Excessive pricing of personal protective equipment as an abuse of a dominant position
The global spread of SARS-CoV-2 is disrupting regular supply chains and has sharply increased demand for personal protective equipment. WHO reported on 3 March 2020 that since the start of the outbreak, prices of personal protective equipment had surged. The prices of surgical masks had increased six times, the prices of N95 respirators three times and the prices of gowns two times. These price increases were unlikely justified by similar increases in the cost of production and distribution.
It will be interesting to see if any competition authorities will investigate the price increases, price discrimination or refusals to supply under competition law. The temporal quality of markets is usually not taken into account when defining relevant markets. Similarly, a finding of a dominant position usually requires the ability to act independently of competitors and customers for a significant period of time which, according to the European Commission, is normally a period of two years.
However, there have been cases where the unique circumstances of a temporary but significant imbalance between demand and supply were taken into account when defining markets and establishing dominance. In a decision made in 1977 concerning the supply of motor spirit in the Netherlands during the period November 1973 to March 1974, the European Commission found each of the large international oil companies refining or having oil refined in the Netherlands to be dominant in the supply of motor spirit in the Netherlands between November 1973 and March 1974. The extracts from the 19 April 1977 decision in case IV/28.841 show that it could be possible to use similar argumentation also with respect to the sudden shortages created by SARS-CoV-2:
"The crisis originated in the limitation of production which occurred in November 1973 in many producing countries. This limitation was the cause of much confusion in the international oil market.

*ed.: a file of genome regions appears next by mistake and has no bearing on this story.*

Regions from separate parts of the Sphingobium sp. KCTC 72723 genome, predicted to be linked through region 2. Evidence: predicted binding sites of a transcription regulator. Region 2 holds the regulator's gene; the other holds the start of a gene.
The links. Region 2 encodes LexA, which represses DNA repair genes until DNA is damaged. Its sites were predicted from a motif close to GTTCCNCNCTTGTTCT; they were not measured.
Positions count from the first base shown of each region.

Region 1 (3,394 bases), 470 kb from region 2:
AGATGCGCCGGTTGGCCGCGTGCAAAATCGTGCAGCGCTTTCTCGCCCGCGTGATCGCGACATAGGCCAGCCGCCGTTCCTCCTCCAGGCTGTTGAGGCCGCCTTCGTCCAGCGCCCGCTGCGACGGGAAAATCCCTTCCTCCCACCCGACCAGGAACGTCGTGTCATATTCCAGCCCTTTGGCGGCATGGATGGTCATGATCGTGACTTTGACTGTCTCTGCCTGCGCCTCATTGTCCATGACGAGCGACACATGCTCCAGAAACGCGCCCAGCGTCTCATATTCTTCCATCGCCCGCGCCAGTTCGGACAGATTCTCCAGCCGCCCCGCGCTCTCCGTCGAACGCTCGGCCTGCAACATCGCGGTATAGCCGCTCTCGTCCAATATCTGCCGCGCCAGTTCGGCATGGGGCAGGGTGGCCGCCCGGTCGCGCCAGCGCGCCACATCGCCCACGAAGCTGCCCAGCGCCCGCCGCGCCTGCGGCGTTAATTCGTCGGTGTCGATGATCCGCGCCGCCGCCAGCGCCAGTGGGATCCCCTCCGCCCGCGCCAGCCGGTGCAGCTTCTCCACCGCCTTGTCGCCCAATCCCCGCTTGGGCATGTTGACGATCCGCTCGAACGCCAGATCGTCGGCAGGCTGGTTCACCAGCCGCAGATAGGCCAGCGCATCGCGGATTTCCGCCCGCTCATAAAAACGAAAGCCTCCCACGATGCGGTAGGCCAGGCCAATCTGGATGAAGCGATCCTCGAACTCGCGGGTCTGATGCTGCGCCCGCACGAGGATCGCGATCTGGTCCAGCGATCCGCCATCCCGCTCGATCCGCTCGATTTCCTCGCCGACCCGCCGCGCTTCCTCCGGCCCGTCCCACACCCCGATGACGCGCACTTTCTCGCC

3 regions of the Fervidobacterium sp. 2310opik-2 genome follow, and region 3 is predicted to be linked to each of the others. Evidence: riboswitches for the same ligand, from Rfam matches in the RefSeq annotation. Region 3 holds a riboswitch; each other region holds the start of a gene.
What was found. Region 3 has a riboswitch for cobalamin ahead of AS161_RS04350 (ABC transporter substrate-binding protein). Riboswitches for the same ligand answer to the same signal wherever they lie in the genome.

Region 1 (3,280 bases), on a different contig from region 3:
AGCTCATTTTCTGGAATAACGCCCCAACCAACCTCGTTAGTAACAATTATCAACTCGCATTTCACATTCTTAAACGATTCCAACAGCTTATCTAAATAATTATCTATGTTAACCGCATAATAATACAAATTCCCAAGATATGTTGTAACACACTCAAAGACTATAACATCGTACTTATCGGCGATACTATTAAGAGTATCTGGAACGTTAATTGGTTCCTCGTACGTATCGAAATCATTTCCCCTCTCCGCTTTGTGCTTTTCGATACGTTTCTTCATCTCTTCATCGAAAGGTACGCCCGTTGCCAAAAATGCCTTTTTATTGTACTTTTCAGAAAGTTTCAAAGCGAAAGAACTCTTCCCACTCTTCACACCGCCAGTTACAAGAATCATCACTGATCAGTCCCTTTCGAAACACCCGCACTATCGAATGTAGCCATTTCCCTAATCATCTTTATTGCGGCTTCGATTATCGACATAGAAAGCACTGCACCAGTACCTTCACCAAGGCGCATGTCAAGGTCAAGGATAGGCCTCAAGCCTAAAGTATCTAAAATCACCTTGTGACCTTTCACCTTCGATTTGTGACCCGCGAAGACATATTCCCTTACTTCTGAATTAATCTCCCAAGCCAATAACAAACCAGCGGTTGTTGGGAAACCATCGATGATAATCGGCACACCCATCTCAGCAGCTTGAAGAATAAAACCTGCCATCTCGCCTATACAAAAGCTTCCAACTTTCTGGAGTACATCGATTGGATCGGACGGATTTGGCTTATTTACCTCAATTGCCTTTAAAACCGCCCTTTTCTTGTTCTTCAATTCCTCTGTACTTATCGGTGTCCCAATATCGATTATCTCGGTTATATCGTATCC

The equilibrium between the supply of and demand for petroleum products collapsed at that time.
The supply crisis in the Netherlands was mastered fairly quickly, but the fear of a scarcity of petroleum products led to a veritable shortage-scare.
Economic restrictions such as existed in the Netherlands during the oil crisis can substantially alter existing commercial relations between suppliers who have a substantial share of the market and quantities available and their customers. For reasons completely outside the control of the normal suppliers, their customers can become completely dependent on them for the supply of scarce products. Thus, while the situation continues, the suppliers are placed in a dominant position in respect of their normal customers.
With the general shortage of supplies all the oil companies were faced with the same problem, that of maintaining supplies to their regular customers. Thus they were not able to make up the deficiencies of the other companies with substantial market shares and they were in no way in competition with each other to supply each others customers.
In the prevailing circumstances each of these companies found itself in a dominant position relative to its customers.”
The Court of Justice annulled the decision of the Commission but not on the definition of the relevant market or the finding of a dominant position.
There is room to argue that producers of certain products, the demand for which has sharply increased due to the spread of SARS-CoV-2, are dominant while the sudden shortage of these products lasts. Consequently, although a certain increase in prices may be reasonably justified by the increase in the perceived economic value of the product, excessive price increases that are not related to costs could potentially be abusive under competition law.
For more reading on the temporal quality of markets see S. Pype. Dominance in Peak-Term Electricity Markets. ECLR, 2011, Issue 2, pp. 99-105.